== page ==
Boeing submitted the following letter today to U.S. News & World Report after publication of a feature story in the Sept. 8th edition:
To The Editor:
In July, the U.S. Air Force presented to the United States Congress a proposal for the lease of 100 new airborne refueling tanker aircraft to upgrade America's 40-year-old tanker fleet. Your article on the negotiations between the Air Force, the Office of Management and Budget and Boeing that preceded that report provides a very misleading account. It takes information out of context in a way that unfairly maligns the reputation and professionalism of many outstanding and dedicated individuals who took part in those negotiations.
The 160,000 employees of Boeing are proud of their reputation for integrity, quality and excellence. Over the past 90 years, Boeing has emerged as the world's leading aerospace company and a top U.S. exporter. Our men and women include some of America's most dedicated and innovative scientists and engineers. Thanks to them, Boeing has been at the forefront of American competitiveness for decades -- a fact reinforced by the recent delivery of Boeing's Dash 80 to the Dulles Annex of Smithsonian's Air & Space Museum. The Dash 80 is the 1950s prototype for the Boeing 707 and the Air Force's KC-135 tanker -- the very aircraft the Air Force, nearly 50 years later, is now trying to replace.
The need for the new tanker is clear. Airborne refueling tankers have become an indispensable tool for our military, from Kosovo to Afghanistan to Iraq. Yet the oldest KC-135s are expensive to maintain and nearly twice as old as many of the men and women who fly them. The proposed lease of new 767 tankers, which has already gained the approval of the Department of Defense, OMB and three of four required Congressional committees, was specifically designed to bring the needed capability to the Air Force sooner than a purchase would allow.
Congress initiated the tanker leasing discussion in 2001, and since that time, the lease has received exhaustive scrutiny from both in and outside the U.S. government. While early Congressional Budget Office estimates predicted that the lease would cost at least $31 billion, the final negotiated figure is actually $16.6 billion -- only about half the original CBO estimate. And that doesn't even count the $5.5 billion the Air Force will save in maintenance and upgrade costs by retiring the older tankers sooner -- a savings your reporters did not mention. We are concerned that none of the detailed, verified financial data we provided to your reporters made it into your story.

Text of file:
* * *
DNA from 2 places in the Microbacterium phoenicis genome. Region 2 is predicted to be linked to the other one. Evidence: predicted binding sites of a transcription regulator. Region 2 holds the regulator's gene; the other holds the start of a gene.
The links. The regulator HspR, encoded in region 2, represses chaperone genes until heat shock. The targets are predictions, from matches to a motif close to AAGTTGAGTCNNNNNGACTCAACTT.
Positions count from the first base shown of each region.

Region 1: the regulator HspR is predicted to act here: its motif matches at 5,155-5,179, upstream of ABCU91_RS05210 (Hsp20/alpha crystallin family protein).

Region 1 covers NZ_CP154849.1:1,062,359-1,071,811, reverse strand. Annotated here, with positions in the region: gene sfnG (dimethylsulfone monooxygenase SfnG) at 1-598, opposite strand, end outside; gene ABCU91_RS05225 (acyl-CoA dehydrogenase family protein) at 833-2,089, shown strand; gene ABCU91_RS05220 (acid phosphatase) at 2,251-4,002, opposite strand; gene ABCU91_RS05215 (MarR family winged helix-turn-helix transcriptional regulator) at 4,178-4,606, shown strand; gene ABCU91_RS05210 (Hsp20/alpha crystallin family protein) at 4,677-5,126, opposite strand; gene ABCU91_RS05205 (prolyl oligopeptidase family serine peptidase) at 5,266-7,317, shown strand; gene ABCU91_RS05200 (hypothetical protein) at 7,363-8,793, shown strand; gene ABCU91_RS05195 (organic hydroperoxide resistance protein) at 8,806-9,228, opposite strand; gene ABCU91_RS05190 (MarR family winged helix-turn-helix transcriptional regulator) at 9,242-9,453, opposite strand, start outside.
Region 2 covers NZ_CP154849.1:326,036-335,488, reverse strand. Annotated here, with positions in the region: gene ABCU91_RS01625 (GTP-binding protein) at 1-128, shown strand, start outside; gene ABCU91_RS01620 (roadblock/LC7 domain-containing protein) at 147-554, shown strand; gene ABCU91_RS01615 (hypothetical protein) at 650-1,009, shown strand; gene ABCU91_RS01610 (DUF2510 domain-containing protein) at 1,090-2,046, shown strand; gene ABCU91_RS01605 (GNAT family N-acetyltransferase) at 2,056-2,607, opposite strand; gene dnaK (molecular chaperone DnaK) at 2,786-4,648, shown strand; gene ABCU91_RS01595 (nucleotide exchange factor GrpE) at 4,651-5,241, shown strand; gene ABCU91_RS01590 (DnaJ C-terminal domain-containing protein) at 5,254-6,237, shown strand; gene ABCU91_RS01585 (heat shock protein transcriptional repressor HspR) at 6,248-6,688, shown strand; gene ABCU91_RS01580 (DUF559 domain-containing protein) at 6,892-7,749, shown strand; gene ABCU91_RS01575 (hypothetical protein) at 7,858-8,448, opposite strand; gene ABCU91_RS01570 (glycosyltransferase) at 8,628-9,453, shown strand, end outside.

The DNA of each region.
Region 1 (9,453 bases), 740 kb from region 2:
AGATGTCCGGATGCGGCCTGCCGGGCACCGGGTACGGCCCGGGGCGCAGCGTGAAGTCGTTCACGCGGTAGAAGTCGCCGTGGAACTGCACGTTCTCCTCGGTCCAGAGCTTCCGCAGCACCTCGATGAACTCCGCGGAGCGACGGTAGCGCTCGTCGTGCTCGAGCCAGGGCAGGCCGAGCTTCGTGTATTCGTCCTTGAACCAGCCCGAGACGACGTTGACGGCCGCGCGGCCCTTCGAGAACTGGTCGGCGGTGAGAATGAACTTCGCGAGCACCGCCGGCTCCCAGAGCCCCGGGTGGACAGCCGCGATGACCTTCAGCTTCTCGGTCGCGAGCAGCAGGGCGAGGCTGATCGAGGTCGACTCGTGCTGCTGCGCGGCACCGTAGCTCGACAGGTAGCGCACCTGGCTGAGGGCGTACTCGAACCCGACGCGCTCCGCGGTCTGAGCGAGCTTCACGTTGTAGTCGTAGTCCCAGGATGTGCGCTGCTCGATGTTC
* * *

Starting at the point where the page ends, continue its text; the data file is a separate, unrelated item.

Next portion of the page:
Finally, the article asserts that Boeing may have received proprietary pricing information from an Air Force official during the negotiations, citing one out-of-context sentence taken from a Boeing e-mail. The correspondence actually recalls the details of a standard debriefing following the Air Force decision to proceed with negotiations for 100 767 tankers -- in this case, an Air Force official was telling Boeing that even though we had won the competition our price would have to come down.
What the e-mails you quoted out of context really show are committed people on both sides working hard to craft a lease that meets the desired objective -- a new, highly capable tanker delivered quickly and at an affordable price. As is the case in your reporting of many of the details of e-mails exchanged over the course of a lengthy and complex negotiation, reading the entire e-mail provides a clearly different perspective. The many honest and experienced individuals from the Air Force, OMB and Boeing involved in the tanker leasing negotiations devoted countless hours over the past 18 months to develop a proposal that meets the needs of the nation's war fighters at a fair value for the nation's taxpayers. The record should reflect that.
Maureen P. Cragin
TextBoeing Washington, DC Operations
Doug Kennett, 703-465-3532
TextDeborah Bosick, 703-465-3634